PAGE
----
What is it about?
Over the past decade or so, there has been widespread recognition that a large and growing proportion of the global workforce is employed in informal sector enterprises. To explain this, neo-liberals contend that enterprises operate in the informal sector due to high taxes, public sector corruption and too much state interference in the free market and that the remedy is therefore to reduce taxes, public sector corruption and the regulatory burden via minimal state intervention.
Why is it important?
To evaluate critically this neo-liberal policy approach, this paper explores whether cross-national variations in the share of the workforce in informal sector enterprises are associated with cross-national variations in the level of tax rates, corruption and state interference. To do this, International Labour Organisation data on the share of the workforce in informal sector enterprises in 43 developing and transition economies is compared with cross-national variations in tax rates, corruption and levels of state intervention using World Bank development indicators. The finding is that there is little or no evidence to support the neo-liberal policy approach that decreasing tax rates, public sector corruption and the regulatory burden via minimal state intervention, reduces the share of the workforce in informal sector enterprises. Instead, higher tax rates and levels of regulation and state intervention are found to be associated with lower (not higher) levels of employment in informal sector enterprise.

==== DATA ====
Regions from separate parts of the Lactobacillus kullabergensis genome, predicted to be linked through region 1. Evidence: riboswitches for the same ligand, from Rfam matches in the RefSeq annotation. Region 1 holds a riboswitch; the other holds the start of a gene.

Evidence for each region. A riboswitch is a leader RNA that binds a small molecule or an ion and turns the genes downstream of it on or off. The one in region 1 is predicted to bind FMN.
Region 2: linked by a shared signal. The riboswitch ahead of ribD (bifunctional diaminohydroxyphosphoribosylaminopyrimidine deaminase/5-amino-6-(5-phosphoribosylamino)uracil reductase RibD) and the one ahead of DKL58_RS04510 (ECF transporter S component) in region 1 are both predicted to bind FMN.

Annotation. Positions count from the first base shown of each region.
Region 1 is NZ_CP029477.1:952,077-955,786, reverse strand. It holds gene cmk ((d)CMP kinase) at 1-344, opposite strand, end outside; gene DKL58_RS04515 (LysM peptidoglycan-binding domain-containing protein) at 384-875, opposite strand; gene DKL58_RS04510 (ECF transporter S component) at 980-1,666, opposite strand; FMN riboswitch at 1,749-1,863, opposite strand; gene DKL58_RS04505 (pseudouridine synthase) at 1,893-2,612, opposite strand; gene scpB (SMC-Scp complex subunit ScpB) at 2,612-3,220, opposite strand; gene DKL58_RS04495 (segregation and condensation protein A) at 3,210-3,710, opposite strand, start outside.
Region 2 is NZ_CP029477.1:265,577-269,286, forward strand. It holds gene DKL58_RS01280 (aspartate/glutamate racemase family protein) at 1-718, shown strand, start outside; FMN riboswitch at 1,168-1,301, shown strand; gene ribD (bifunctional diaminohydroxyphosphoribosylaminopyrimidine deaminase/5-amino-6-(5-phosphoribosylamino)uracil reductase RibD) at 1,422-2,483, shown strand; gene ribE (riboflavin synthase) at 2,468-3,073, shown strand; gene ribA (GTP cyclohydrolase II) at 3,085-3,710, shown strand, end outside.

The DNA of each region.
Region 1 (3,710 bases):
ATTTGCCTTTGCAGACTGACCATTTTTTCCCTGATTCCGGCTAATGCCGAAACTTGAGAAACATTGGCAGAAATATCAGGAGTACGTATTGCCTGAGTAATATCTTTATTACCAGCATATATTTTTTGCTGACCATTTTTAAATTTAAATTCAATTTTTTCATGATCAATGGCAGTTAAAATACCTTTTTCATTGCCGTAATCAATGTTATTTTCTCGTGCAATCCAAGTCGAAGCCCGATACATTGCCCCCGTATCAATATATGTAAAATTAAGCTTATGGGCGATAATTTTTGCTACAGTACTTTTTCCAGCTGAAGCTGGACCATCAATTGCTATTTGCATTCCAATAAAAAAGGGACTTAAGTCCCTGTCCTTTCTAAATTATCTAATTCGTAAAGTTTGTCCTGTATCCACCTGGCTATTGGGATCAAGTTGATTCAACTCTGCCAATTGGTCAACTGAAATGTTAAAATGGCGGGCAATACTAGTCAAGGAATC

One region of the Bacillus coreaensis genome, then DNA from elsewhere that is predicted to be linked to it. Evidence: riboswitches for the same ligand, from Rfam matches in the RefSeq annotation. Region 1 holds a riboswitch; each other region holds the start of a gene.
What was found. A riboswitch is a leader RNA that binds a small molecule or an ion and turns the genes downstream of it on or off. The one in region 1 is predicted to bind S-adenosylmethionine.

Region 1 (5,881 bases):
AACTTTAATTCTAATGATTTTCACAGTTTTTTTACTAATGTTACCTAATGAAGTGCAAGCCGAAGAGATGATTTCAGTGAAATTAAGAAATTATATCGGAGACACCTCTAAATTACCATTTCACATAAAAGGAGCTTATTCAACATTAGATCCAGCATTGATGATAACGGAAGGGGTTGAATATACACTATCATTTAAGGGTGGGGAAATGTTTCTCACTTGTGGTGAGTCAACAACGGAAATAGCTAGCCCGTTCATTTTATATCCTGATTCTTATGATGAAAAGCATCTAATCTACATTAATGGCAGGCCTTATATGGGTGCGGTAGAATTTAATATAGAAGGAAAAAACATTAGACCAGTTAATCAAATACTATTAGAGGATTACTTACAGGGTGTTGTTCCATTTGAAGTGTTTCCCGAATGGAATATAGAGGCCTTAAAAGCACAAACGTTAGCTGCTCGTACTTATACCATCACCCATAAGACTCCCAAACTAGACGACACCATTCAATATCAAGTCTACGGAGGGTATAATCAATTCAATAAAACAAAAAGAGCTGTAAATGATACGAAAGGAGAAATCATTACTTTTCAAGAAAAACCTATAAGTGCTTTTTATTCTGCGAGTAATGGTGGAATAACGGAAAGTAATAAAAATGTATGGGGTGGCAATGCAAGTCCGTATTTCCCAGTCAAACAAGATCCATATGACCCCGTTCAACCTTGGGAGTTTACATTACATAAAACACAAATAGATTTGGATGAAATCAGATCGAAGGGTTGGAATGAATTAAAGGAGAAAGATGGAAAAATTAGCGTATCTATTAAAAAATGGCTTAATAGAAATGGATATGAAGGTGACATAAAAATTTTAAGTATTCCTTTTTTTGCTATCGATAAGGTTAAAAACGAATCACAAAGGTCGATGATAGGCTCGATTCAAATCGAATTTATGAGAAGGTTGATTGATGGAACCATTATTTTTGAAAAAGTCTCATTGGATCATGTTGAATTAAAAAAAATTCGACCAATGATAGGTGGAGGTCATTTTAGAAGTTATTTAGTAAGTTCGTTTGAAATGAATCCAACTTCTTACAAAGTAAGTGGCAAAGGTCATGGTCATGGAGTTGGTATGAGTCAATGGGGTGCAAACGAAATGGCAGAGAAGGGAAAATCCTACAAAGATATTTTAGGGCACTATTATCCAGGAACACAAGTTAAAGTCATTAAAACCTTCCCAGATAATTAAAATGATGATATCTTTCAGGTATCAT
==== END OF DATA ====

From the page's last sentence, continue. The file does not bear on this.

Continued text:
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This page is a summary of: Tackling enterprises operating in the informal sector in developing and transition economies: a critical evaluation of the neo-liberal policy approach, Journal of Global Entrepreneurship Research, January 2014, Springer Science + Business Media, DOI: 10.1186/2251-7316-2-9.
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